The background

The new bill is the latest in a truly dizzying list of changes and proposed changes that Colorado lawmakers, driven by Democratic control of both chambers and the governor’s office, have considered in the past two years.

Earlier this year, lawmakers battled over a plan to create a version of a public health insurance option that would also create a cap on hospital prices for some. The proposal went by the wayside — at least for now — when the state budget imploded as a result of the coronavirus pandemic.

The reinsurance program is one of Gov. Jared Polis’ biggest legislative accomplishments. But, for complicated reasons, it also had the unintended consequence of increasing what some lower-income people pay for their coverage.

Still, reinsurance has saved some families hundreds or thousands of dollars a year in health insurance costs. In a sign of the support the program enjoys within the Capitol, its current funding structure was largely untouched in the pandemic-induced budget-slashing.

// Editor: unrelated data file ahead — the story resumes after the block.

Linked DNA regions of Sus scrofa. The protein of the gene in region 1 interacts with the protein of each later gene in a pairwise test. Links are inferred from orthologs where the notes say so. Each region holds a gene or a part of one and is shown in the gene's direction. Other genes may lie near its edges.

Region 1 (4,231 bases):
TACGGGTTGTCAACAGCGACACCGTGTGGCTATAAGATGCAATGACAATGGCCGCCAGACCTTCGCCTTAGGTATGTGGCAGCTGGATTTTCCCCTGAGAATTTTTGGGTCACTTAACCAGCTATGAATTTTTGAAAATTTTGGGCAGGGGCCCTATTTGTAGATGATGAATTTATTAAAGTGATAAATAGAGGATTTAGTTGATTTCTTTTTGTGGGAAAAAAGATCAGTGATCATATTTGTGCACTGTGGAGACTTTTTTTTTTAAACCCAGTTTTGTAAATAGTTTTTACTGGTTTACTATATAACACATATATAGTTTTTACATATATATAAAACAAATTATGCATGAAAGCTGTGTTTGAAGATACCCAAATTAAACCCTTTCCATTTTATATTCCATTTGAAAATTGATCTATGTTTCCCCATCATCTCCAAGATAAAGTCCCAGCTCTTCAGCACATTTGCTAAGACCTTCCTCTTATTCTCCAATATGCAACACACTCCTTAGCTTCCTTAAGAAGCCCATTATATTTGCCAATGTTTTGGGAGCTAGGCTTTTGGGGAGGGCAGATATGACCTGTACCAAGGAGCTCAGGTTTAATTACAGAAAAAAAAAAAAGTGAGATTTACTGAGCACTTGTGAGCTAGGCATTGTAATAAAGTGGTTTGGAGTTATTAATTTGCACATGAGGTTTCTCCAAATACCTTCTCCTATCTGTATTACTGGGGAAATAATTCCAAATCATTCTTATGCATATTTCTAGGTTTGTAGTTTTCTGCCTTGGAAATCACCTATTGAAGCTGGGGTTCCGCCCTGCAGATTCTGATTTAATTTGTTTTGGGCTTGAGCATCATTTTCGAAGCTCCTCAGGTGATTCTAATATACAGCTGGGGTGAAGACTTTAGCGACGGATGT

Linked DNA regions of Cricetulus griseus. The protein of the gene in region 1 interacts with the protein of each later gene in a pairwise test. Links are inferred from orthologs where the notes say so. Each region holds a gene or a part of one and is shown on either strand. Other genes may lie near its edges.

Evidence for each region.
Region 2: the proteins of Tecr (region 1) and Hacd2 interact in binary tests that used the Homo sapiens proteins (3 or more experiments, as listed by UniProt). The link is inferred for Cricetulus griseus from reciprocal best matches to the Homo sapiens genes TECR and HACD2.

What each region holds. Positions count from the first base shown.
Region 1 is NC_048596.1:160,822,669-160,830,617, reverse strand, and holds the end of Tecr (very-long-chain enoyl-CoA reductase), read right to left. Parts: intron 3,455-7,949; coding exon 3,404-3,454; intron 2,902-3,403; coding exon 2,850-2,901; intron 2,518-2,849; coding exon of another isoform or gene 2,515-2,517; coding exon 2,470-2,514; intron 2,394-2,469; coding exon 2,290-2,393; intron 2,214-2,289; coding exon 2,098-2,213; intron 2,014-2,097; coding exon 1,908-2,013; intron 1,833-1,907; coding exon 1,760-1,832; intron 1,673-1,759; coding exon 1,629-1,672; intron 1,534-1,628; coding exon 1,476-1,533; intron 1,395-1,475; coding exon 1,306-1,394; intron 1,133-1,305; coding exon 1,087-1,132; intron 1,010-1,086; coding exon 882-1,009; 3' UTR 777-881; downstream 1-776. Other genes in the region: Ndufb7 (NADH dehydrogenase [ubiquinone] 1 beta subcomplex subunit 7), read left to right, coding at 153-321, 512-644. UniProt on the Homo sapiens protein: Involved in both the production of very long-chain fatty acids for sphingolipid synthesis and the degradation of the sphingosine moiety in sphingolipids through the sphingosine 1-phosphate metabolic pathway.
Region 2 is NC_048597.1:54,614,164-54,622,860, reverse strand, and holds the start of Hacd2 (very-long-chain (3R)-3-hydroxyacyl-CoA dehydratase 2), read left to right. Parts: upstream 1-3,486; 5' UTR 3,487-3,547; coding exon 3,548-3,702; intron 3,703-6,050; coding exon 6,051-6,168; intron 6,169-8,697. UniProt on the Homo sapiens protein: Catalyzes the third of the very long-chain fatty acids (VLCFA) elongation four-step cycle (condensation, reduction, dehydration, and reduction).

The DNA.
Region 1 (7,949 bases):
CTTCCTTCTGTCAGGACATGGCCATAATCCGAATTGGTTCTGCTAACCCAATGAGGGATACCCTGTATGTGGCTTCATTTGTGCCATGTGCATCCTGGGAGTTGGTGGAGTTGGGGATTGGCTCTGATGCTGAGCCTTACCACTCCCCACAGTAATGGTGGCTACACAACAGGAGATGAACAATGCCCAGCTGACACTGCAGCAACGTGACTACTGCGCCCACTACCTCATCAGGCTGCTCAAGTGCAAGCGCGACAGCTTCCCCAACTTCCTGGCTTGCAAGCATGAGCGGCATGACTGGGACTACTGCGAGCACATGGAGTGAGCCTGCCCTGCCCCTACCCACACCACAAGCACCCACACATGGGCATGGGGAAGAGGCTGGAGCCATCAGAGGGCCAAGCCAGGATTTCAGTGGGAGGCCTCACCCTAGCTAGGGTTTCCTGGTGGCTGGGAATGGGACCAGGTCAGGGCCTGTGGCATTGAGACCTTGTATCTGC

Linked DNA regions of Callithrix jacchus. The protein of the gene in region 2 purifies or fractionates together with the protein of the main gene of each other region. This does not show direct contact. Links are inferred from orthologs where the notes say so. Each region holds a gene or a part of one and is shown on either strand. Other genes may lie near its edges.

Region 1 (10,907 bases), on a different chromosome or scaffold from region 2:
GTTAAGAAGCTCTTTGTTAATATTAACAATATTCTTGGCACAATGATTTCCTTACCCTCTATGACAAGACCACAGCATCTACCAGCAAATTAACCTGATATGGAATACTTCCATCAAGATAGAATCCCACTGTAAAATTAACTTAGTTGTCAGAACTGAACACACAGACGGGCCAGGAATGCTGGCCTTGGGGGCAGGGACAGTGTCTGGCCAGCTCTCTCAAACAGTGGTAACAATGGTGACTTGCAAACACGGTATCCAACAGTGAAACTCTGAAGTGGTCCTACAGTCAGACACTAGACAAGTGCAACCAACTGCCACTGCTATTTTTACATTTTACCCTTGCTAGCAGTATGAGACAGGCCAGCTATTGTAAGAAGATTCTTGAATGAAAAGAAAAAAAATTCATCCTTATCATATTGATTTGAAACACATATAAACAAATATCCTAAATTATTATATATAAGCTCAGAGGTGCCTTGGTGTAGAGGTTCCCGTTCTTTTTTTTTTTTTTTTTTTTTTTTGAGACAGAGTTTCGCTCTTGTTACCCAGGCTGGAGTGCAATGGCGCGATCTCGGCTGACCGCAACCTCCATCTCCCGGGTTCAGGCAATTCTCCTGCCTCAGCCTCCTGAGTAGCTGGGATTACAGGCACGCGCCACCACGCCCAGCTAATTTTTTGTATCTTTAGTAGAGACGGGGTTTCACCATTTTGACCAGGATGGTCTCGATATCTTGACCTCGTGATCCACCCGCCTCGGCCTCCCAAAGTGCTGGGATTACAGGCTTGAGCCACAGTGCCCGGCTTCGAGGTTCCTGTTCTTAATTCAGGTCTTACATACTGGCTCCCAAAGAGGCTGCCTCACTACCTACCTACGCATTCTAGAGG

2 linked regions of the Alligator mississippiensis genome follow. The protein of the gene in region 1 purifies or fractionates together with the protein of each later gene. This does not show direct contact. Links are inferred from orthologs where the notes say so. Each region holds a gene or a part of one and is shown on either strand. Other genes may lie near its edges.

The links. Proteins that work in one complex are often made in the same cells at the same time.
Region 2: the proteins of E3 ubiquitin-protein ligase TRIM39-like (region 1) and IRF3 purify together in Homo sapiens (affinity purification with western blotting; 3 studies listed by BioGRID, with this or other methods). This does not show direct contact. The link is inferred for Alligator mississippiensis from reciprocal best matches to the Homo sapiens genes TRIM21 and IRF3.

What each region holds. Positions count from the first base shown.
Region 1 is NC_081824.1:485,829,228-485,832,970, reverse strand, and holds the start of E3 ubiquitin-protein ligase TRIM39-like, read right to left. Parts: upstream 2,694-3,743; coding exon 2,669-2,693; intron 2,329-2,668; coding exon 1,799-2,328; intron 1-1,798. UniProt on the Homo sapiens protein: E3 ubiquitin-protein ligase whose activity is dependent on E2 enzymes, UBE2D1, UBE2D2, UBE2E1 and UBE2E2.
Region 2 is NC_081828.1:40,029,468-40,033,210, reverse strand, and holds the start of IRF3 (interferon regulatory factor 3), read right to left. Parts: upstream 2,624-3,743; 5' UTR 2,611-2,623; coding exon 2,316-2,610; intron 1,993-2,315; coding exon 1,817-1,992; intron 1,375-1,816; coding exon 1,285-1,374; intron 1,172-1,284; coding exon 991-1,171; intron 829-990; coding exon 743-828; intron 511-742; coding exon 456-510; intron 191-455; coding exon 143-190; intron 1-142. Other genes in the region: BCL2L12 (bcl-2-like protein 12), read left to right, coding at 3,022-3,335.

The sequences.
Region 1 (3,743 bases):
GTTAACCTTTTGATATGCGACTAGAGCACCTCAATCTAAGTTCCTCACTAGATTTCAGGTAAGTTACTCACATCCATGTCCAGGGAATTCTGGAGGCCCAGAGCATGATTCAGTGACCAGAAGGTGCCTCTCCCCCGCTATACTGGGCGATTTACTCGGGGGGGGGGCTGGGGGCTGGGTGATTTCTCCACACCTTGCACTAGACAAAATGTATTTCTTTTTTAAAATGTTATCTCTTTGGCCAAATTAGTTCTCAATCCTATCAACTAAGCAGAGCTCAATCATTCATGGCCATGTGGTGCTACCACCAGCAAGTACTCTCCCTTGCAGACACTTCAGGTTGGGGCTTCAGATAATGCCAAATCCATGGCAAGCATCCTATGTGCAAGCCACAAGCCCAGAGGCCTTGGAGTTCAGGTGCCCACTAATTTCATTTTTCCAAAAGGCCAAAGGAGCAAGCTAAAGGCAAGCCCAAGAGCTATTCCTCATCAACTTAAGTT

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What the bill does

But Senate Bill 215 rewrites the funding for reinsurance, with money left over for other health insurance subsidy programs.

The bill hangs on the expiration of the federal Health Insurance Tax — which insurers refer to as the HIT. The tax, which was part of the Affordable Care Act, was repealed by Congress in a bipartisan deal and is set to go away at the end of the year.

“So if we were to do a seamless extension of that, we would need to do that now,” Moreno said. “The case becomes a lot harder to use this as a funding mechanism if the federal tax goes away and the state doesn’t do anything to keep it around.”

The bill imposes a 1% fee on premiums collected by nonprofit health insurers and a 2.5% fee on premiums collected by for-profit insurers. The fee applies only to plans regulated by the state Division of Insurance — meaning it excludes the health insurance plans that cover workers at many large companies, which self-insure their health plans.

In recent years, more than 1 million people in Colorado have been covered each year by health insurance regulated by the Division of Insurance. But the division is expecting that number to shrink to around 850,000 people this year due to pandemic-related job losses. Insurers say they don’t believe the market will contract that much.